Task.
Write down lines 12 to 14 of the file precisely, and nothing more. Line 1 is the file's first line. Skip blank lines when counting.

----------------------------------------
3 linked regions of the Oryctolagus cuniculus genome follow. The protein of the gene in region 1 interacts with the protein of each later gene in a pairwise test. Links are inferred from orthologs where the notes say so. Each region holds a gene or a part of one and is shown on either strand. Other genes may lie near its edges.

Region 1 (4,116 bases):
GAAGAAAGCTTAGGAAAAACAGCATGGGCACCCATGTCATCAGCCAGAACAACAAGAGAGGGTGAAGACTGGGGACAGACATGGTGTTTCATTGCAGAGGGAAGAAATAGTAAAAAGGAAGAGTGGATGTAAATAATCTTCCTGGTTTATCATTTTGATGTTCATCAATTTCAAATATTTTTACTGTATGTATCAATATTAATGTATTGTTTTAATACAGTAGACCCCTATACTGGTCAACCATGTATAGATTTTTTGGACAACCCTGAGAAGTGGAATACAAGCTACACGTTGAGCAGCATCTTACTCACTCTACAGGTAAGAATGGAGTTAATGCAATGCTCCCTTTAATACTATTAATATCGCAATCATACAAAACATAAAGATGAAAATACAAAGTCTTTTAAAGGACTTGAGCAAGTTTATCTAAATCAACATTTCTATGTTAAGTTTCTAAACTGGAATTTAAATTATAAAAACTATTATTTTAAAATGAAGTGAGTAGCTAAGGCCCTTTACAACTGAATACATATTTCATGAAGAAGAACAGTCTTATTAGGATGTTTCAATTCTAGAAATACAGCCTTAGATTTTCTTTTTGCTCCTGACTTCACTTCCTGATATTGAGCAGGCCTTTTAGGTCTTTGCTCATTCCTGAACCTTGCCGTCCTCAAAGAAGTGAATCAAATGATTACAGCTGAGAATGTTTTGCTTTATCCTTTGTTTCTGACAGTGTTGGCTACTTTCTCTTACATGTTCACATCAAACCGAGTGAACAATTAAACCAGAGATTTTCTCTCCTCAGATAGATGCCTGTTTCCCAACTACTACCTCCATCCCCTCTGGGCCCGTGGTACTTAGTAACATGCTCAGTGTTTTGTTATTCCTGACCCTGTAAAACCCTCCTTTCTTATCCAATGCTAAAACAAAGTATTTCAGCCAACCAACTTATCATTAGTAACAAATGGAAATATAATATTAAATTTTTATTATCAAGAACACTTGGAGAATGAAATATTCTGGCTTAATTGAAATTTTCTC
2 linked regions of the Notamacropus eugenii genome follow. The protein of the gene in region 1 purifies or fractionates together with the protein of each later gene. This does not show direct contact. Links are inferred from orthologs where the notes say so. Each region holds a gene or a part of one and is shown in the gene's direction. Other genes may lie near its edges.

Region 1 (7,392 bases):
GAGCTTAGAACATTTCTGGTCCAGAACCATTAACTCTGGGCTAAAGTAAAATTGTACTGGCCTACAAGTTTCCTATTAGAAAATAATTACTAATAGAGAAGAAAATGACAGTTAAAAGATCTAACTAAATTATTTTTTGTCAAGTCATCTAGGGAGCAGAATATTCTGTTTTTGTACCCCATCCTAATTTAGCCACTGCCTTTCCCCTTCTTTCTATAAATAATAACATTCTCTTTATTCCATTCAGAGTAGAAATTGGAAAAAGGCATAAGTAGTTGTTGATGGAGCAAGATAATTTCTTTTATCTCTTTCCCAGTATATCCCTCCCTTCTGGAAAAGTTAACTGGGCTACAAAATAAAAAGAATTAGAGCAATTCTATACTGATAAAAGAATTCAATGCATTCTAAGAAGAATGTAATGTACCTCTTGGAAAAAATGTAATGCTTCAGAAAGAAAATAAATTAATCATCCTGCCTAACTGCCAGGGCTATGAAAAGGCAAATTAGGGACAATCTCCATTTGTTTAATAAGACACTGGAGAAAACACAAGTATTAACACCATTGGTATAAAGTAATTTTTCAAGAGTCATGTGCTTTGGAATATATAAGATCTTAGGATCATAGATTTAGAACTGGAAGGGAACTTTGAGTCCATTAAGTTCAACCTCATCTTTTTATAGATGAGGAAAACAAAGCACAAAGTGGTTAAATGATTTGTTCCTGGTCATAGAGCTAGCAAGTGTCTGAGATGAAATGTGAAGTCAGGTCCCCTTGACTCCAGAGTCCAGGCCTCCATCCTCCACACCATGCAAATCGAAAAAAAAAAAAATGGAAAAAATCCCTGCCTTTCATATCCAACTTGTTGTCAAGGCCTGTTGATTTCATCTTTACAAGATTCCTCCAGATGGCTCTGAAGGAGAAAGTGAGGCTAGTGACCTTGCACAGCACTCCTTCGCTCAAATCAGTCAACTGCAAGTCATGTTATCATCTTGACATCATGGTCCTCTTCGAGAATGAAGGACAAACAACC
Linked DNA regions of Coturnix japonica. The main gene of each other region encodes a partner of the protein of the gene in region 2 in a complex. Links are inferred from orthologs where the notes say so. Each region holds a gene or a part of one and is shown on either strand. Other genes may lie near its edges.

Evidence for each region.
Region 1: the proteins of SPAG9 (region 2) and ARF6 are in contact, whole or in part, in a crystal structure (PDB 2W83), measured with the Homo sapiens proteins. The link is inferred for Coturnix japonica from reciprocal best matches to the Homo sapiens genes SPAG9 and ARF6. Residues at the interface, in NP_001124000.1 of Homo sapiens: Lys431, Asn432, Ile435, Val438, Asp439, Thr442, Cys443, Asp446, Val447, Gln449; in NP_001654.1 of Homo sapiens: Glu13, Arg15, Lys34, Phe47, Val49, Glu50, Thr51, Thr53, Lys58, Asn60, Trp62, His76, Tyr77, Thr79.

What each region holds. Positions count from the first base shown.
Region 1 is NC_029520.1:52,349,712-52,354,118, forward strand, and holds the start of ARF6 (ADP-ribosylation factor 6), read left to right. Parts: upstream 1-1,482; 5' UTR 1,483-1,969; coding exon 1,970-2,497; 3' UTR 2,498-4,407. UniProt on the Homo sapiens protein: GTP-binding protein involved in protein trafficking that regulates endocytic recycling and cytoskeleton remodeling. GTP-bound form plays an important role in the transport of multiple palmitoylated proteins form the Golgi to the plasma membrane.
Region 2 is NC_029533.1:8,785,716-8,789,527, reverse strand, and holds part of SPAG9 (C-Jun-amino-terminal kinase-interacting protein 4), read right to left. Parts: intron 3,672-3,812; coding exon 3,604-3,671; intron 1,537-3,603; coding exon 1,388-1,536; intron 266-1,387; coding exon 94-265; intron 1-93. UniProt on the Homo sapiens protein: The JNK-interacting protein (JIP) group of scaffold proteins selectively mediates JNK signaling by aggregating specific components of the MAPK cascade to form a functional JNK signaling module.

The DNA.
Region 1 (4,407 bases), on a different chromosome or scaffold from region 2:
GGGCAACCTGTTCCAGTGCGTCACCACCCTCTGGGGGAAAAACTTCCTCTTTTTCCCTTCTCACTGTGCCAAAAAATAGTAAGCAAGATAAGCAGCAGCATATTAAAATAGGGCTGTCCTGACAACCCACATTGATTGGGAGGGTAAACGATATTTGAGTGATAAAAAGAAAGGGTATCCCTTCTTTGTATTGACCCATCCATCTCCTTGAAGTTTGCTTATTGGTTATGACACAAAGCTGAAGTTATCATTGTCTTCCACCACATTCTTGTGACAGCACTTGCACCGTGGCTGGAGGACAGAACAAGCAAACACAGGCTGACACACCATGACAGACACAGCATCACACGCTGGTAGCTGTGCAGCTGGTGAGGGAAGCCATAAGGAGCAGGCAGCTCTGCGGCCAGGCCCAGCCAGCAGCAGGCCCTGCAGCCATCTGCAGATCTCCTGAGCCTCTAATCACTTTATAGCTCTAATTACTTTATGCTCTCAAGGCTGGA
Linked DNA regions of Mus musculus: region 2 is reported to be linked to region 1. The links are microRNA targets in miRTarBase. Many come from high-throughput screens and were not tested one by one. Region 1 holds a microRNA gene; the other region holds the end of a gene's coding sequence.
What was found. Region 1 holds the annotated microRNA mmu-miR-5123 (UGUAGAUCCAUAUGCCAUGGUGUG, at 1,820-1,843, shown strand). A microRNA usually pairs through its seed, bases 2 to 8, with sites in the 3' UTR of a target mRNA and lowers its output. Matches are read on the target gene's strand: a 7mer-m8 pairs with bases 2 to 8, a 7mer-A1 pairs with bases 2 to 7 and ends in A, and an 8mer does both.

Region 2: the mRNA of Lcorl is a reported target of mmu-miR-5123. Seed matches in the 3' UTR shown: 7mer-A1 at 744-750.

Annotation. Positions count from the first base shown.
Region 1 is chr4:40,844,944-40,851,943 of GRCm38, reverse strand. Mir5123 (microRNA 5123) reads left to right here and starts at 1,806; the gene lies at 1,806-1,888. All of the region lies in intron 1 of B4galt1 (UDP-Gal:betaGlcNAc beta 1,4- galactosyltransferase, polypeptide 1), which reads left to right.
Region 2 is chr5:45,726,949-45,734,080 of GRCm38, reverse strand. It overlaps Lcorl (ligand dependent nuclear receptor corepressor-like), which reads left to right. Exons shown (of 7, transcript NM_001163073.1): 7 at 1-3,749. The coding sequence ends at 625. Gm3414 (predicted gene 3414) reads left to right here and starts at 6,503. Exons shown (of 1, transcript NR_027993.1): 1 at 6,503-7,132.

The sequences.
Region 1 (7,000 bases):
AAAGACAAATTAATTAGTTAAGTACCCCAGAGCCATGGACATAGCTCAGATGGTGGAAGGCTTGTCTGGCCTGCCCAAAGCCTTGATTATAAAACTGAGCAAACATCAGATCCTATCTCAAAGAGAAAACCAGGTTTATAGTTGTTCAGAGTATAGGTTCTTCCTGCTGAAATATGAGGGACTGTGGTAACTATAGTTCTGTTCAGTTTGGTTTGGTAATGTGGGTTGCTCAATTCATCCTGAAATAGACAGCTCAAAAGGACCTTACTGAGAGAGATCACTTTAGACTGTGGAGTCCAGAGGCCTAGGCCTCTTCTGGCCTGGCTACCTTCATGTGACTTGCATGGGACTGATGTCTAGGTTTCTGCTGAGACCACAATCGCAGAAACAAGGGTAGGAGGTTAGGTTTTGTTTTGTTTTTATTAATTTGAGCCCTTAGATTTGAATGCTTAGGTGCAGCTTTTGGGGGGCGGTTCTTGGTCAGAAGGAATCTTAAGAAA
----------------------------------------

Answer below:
Region 2 is NC_029533.1:8,785,716-8,789,527, reverse strand, and holds part of SPAG9 (C-Jun-amino-terminal kinase-interacting protein 4), read right to left. Parts: intron 3,672-3,812; coding exon 3,604-3,671; intron 1,537-3,603; coding exon 1,388-1,536; intron 266-1,387; coding exon 94-265; intron 1-93. UniProt on the Homo sapiens protein: The JNK-interacting protein (JIP) group of scaffold proteins selectively mediates JNK signaling by aggregating specific components of the MAPK cascade to form a functional JNK signaling module.

The DNA.
Region 1 (4,407 bases), on a different chromosome or scaffold from region 2: